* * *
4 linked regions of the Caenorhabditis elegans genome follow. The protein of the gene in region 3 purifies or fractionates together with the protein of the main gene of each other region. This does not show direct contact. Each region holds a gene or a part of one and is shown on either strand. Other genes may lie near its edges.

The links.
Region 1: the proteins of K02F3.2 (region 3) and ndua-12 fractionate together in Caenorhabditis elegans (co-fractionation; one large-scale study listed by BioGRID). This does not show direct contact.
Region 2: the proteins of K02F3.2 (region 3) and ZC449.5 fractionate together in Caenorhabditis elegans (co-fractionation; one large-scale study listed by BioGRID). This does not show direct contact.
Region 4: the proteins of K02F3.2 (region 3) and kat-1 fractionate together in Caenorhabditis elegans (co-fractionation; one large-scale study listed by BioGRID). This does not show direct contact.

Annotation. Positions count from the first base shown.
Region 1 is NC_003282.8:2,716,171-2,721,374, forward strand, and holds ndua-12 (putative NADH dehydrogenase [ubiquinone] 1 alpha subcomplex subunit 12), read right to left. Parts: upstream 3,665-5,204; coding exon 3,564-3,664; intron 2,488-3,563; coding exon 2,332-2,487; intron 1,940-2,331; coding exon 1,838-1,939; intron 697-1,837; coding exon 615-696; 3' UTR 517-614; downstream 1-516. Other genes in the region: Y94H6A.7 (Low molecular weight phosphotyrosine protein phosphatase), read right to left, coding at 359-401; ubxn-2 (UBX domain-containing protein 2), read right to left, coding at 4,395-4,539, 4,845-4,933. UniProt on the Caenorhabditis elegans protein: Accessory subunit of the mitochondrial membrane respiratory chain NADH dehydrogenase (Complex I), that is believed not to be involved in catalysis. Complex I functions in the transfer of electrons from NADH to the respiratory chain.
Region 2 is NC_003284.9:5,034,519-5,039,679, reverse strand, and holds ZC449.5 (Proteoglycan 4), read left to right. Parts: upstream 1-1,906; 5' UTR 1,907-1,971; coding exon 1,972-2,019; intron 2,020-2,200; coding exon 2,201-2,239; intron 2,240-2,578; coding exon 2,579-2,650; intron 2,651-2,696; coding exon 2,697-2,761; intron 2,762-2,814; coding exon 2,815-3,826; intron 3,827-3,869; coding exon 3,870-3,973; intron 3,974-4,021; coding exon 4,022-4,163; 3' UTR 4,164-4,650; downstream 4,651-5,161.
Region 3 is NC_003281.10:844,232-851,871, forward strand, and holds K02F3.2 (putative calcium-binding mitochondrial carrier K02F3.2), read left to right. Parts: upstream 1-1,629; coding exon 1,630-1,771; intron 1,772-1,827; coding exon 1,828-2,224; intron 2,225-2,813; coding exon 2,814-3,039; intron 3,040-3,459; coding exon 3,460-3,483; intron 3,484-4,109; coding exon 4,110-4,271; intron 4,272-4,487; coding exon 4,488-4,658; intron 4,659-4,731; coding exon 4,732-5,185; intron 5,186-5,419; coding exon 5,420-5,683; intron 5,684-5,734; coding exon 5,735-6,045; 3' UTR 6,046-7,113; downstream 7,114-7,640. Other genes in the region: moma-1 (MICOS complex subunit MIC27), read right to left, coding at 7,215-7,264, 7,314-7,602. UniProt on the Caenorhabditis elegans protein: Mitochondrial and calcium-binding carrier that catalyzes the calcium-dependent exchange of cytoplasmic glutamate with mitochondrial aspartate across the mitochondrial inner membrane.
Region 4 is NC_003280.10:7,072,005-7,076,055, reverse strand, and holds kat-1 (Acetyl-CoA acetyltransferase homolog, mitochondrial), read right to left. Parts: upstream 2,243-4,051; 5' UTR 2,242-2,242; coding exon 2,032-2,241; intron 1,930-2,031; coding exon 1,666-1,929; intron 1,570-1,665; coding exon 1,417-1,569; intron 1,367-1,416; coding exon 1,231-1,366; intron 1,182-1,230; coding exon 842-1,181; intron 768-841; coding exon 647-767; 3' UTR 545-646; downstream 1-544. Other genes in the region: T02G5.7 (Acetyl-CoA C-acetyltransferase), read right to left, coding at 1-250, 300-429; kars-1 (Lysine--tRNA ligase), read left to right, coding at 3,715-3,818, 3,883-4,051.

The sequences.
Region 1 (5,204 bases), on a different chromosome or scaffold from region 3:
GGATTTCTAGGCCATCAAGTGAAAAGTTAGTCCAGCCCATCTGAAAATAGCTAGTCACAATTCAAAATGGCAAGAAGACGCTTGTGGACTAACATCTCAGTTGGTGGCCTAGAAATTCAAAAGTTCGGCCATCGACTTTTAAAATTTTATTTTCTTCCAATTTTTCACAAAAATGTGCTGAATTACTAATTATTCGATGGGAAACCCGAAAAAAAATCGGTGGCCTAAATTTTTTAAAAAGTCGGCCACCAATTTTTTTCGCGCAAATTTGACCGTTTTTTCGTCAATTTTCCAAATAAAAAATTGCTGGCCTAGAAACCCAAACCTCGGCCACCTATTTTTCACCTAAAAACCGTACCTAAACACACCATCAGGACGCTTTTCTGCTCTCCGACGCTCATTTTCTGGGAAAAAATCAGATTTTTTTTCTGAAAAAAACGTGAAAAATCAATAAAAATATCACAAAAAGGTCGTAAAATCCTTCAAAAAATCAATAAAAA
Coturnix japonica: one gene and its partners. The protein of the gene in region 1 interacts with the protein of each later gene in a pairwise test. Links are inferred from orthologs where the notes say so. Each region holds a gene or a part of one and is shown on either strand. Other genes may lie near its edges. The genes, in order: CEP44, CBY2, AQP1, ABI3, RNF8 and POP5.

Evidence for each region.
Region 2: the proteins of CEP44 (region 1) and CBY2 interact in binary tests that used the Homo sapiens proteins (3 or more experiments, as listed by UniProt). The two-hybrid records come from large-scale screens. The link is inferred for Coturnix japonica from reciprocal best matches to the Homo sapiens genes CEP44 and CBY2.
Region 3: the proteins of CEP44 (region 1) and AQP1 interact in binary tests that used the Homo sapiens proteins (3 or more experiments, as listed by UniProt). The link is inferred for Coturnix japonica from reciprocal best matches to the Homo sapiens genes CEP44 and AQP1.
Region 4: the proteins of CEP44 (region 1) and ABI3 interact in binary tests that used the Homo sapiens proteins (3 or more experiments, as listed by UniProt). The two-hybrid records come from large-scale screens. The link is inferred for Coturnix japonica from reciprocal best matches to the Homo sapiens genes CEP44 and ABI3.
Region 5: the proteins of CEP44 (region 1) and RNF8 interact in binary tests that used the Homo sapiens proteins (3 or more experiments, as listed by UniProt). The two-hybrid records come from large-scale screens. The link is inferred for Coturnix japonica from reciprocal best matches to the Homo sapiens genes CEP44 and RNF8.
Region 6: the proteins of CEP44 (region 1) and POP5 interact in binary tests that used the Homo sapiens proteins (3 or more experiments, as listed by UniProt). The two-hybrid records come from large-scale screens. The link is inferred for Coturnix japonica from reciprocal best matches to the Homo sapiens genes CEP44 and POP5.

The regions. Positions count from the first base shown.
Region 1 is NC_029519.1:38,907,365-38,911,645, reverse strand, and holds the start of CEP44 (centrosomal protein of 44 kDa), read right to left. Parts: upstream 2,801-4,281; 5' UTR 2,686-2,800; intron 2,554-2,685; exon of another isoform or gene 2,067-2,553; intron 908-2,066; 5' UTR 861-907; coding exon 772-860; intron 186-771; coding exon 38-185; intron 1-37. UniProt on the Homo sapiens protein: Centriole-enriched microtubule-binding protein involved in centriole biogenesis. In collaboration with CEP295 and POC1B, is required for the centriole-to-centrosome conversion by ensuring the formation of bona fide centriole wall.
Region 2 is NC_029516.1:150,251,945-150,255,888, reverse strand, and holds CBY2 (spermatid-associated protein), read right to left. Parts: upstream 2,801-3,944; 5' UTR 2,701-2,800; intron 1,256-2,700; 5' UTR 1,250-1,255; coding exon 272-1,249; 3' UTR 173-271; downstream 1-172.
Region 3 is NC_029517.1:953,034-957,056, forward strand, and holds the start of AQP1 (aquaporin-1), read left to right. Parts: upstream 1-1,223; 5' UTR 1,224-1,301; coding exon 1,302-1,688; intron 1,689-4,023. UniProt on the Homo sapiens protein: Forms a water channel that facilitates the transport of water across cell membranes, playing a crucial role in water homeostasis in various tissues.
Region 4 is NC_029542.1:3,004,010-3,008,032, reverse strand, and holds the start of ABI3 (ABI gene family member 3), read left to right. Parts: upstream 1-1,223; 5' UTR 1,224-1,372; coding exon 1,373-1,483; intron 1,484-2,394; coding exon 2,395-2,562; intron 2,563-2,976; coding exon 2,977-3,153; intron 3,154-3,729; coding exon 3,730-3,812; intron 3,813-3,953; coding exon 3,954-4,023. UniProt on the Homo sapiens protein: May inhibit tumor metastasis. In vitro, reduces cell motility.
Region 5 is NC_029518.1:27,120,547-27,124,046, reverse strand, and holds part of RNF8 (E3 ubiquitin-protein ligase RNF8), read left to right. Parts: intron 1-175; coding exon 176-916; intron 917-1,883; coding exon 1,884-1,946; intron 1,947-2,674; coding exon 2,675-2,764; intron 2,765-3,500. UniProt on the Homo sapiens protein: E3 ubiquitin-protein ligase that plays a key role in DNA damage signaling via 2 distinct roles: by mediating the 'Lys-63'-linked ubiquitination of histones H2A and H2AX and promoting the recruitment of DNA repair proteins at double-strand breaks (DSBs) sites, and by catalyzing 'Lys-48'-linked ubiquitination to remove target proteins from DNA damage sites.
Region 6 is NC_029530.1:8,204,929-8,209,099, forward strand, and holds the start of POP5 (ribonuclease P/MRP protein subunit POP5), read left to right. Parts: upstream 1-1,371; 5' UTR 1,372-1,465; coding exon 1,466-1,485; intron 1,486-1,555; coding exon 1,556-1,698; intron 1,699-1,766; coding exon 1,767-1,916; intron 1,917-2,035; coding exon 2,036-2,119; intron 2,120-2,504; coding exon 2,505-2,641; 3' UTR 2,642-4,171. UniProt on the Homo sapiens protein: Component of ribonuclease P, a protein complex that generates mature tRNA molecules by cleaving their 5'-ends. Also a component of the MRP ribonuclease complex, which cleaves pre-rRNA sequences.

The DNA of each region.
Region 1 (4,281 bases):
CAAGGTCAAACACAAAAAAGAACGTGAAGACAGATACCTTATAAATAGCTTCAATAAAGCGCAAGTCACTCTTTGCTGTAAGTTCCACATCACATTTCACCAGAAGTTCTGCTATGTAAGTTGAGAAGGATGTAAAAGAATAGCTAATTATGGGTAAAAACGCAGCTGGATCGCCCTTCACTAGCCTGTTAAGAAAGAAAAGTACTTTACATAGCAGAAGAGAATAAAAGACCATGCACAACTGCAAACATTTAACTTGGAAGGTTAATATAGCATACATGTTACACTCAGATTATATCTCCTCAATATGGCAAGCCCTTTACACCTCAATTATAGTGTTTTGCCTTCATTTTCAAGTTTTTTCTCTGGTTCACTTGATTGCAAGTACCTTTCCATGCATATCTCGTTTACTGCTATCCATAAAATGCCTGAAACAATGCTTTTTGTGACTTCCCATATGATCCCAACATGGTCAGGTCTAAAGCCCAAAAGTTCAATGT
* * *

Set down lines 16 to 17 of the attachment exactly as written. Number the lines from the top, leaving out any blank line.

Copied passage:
Region 2: the proteins of CEP44 (region 1) and CBY2 interact in binary tests that used the Homo sapiens proteins (3 or more experiments, as listed by UniProt). The two-hybrid records come from large-scale screens. The link is inferred for Coturnix japonica from reciprocal best matches to the Homo sapiens genes CEP44 and CBY2.
Region 3: the proteins of CEP44 (region 1) and AQP1 interact in binary tests that used the Homo sapiens proteins (3 or more experiments, as listed by UniProt). The link is inferred for Coturnix japonica from reciprocal best matches to the Homo sapiens genes CEP44 and AQP1.